During New York Fashion Week this year, Canadian supermodel Coco Rocha will be the one to follow--but not on the runway. The Queen of Pose also happens to be the queen of social media. Rocha has 862,000 followers on Twitter, 878,000 on Instagram, and in 2012, she became the first high fashion model to hit one million followers on Google Plus. (Today, she has more than three million.)
Rocha, whose modeling career began back in 2002 when an agent spotted her at an Irish dance festival, is now a major force in the fashion industry: She's been featured on the cover of Italian Vogue, and has served as the face of advertising campaigns for Tommy Hilfiger, Calvin Klein, Versace, and Yves Saint Laurent. Most recently, in October 2014, she published a book entitled Study of Pose, working with the photographer Steven Sebring to showcase "the potential of the human form."
With a distinct, persuasive voice that lends itself to clicks, tweets, and shares, Rocha's social media presence has been instrumental in the development of her brand and business.
Inc. spoke with a social media strategist from the digital marketing agency Room 214 to parse exactly what makes Rocha so successful online. In honor of Fashion Week, here are a few tips for expanding your Web footprint today:
1. Develop your brand on multiple platforms.
Coco Rocha is clearly fluent in multiple social media platforms. She posts content to Twitter, Instagram, Tumblr, and Google Plus on a regular basis. "That's pretty unusual," says Libby Turner, a senior director at Room 214, especially in the world of fashion. "She takes the time to understand the nuances of different channels."
Different platforms, naturally, can allow users to promote the same content in different ways. While Twitter is geared toward quick news, for instance, Instagram is highly visual, with emphasis placed on pictures as opposed to text. Check out the difference between how Rocha promoted her new blonde look in As If magazine on Wednesday across the two platforms: Her Twitter post involves a series of smaller photos--with a short statement and link to the editorial--while her Instagram post features the cover in its entirety, with an accompanying, more detailed write-up.
2. Think of yourself as a storyteller.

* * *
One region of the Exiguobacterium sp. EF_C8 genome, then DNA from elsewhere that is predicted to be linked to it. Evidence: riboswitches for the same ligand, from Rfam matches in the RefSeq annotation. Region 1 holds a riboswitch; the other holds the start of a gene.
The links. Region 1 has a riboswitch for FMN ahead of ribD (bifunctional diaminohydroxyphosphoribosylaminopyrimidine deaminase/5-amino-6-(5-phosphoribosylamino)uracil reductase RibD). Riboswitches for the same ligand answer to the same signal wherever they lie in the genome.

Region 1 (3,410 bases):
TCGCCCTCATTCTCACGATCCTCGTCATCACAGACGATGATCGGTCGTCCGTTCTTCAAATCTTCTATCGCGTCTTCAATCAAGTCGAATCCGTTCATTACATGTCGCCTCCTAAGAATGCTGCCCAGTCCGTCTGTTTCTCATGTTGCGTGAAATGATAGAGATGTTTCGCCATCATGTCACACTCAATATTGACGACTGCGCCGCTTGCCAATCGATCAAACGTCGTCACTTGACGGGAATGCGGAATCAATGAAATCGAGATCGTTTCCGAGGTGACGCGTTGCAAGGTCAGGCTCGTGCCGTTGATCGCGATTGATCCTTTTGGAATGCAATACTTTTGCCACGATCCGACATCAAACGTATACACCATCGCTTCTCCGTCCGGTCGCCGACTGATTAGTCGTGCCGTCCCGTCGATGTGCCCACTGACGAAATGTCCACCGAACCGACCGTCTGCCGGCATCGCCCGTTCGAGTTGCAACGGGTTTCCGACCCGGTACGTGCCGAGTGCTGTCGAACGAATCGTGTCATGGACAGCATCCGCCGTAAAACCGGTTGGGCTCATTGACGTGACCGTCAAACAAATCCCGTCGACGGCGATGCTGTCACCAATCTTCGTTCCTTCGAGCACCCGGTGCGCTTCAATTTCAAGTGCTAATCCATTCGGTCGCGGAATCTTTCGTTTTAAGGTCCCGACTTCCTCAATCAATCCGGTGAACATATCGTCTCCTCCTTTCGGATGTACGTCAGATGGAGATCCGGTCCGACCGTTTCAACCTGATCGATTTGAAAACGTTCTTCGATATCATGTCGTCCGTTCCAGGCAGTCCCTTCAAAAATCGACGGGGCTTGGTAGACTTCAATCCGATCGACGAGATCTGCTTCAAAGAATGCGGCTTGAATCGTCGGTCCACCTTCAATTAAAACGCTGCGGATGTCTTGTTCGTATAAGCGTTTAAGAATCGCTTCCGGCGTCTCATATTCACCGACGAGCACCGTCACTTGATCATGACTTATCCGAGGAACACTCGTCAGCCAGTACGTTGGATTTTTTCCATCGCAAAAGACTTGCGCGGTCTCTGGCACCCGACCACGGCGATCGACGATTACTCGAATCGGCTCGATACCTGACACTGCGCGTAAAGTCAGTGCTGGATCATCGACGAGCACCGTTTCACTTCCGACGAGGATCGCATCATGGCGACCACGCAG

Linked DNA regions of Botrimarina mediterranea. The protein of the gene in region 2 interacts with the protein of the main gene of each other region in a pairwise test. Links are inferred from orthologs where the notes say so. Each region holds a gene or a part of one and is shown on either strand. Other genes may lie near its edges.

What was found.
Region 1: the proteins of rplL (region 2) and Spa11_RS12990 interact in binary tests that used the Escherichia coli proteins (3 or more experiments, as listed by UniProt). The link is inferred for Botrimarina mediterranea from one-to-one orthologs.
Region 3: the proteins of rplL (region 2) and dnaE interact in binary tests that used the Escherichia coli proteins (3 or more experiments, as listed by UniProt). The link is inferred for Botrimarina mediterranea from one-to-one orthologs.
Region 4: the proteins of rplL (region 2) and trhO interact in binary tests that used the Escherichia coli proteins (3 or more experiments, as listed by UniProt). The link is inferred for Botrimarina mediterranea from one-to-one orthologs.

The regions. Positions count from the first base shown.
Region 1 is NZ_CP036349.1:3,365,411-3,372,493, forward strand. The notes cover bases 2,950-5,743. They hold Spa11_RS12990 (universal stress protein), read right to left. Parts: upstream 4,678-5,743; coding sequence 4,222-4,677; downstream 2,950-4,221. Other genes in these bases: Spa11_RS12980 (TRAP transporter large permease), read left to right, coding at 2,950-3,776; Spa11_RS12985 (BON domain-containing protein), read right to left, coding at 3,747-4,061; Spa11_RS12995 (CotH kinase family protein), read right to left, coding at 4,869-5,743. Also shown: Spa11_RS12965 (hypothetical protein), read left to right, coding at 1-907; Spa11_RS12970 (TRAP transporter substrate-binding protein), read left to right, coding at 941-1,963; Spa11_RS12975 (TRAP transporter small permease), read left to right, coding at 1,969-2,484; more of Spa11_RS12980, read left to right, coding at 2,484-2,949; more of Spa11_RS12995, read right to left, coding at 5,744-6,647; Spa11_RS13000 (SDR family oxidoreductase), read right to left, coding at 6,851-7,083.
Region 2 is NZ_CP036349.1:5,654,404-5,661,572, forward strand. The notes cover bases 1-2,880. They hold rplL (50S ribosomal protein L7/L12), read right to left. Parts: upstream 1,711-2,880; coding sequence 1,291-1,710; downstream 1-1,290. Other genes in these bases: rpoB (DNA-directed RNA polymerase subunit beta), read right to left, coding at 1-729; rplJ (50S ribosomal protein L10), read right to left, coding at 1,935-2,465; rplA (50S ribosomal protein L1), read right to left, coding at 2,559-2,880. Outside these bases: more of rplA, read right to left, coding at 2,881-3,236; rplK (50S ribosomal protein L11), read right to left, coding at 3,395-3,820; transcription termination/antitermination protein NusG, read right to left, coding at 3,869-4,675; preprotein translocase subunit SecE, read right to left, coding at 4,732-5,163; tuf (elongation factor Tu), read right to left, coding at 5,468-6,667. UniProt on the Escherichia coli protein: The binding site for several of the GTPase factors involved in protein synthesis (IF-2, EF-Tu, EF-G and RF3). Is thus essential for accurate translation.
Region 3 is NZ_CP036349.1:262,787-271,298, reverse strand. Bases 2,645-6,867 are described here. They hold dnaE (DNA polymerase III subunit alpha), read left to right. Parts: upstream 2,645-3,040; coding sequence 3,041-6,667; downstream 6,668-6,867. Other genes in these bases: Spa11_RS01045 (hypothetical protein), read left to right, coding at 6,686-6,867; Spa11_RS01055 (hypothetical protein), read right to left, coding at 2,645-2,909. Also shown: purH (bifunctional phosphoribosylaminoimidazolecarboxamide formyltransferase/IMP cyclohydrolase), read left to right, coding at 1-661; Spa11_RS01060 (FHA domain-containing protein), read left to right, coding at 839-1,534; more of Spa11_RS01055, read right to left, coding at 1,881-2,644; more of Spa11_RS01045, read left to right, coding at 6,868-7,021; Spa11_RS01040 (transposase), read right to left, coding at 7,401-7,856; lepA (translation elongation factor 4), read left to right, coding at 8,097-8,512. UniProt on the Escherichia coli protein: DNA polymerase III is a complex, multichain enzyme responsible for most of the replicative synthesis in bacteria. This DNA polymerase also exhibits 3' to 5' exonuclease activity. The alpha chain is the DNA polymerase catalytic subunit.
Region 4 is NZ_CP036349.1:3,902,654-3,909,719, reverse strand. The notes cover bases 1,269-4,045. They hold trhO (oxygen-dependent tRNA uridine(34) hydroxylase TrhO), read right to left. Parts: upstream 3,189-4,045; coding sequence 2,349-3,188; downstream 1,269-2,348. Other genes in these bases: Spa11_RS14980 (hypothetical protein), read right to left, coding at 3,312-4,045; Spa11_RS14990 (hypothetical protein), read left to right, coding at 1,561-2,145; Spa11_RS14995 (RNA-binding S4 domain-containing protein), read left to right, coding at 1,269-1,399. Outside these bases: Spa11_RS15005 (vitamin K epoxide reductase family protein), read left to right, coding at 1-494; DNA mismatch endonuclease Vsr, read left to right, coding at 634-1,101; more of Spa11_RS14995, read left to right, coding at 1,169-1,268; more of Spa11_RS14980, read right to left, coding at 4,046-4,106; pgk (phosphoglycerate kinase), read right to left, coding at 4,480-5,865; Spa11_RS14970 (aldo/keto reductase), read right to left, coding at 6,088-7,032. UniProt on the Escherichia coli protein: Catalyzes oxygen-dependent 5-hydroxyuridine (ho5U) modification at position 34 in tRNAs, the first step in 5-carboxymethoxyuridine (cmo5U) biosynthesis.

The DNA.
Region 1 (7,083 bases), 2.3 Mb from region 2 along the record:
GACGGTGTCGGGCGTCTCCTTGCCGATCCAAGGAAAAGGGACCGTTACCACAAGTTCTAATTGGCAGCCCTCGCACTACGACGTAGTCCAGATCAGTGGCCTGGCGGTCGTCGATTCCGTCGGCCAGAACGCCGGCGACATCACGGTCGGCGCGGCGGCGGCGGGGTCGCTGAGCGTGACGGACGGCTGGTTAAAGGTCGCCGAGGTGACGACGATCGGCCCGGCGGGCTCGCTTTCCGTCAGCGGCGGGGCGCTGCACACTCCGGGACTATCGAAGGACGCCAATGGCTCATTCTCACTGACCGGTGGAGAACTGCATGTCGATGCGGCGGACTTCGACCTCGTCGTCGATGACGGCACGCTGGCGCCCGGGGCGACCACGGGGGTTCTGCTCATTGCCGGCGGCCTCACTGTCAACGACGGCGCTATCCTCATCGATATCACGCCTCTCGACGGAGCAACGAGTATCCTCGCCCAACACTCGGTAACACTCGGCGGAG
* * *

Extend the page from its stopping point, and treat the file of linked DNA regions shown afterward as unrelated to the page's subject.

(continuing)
Although many view the modeling world as exclusive, Rocha "lifts the veil," says Turner, by offering relatable content that can appeal to industry and nonindustry followers alike. Her #SundayStories, for instance--a blog series in which she shares funny or embarrassing anecdotes from her early days on the job--give users a humorous window into her personal and professional lives. The same goes for her #StyleTheBump posts, in which Rocha uses her pregnancy as a point of contact with designers as well as fans. After all, says Turner, "What it really comes down to is the connection." She lauds Rocha's ability to "hit on a bunch of different interests," thus attracting a diverse pool of readers.
3. Have a plan of attack.
Rocha's accounts are well sculpted, continues Turner: "You can tell she knows what she's doing." At least from the perspective of the follower, content is never posted at random.
Part of Rocha's plan is sharing a mix of personal and professional items, from varied sources such as news sites, fashion blogs, and more. This gives her a well-rounded appearance, and communicates more to the average viewer than her thoughts alone would.
4. Be just as "reactive" as you are active.
There's nothing worse than following someone on Twitter or Instagram who's flat out self-absorbed. You know the type: the one who tweets solely about herself, who litters her account with selfies, and always posts self-promotional content. Social media is a community (albeit a virtual one), not a mirror.
Rocha really gets the "sharing atmosphere," Turner says. She shows gratitude to some of her own icons (Diane von Furstenberg included) at the same time as she reflects on her professional journey. Importantly, she doesn't take herself too seriously, and knows when to infuse her posts with a dash of humor.
Turner adds that this ability to "react" online is especially important for small businesses, which may not have as much of their own content to "put out there" as an established supermodel (or corporate giant) would. Even still, following in Rocha's footsteps and "curating outside sources" will help you build your brand in a meaningful and lasting way.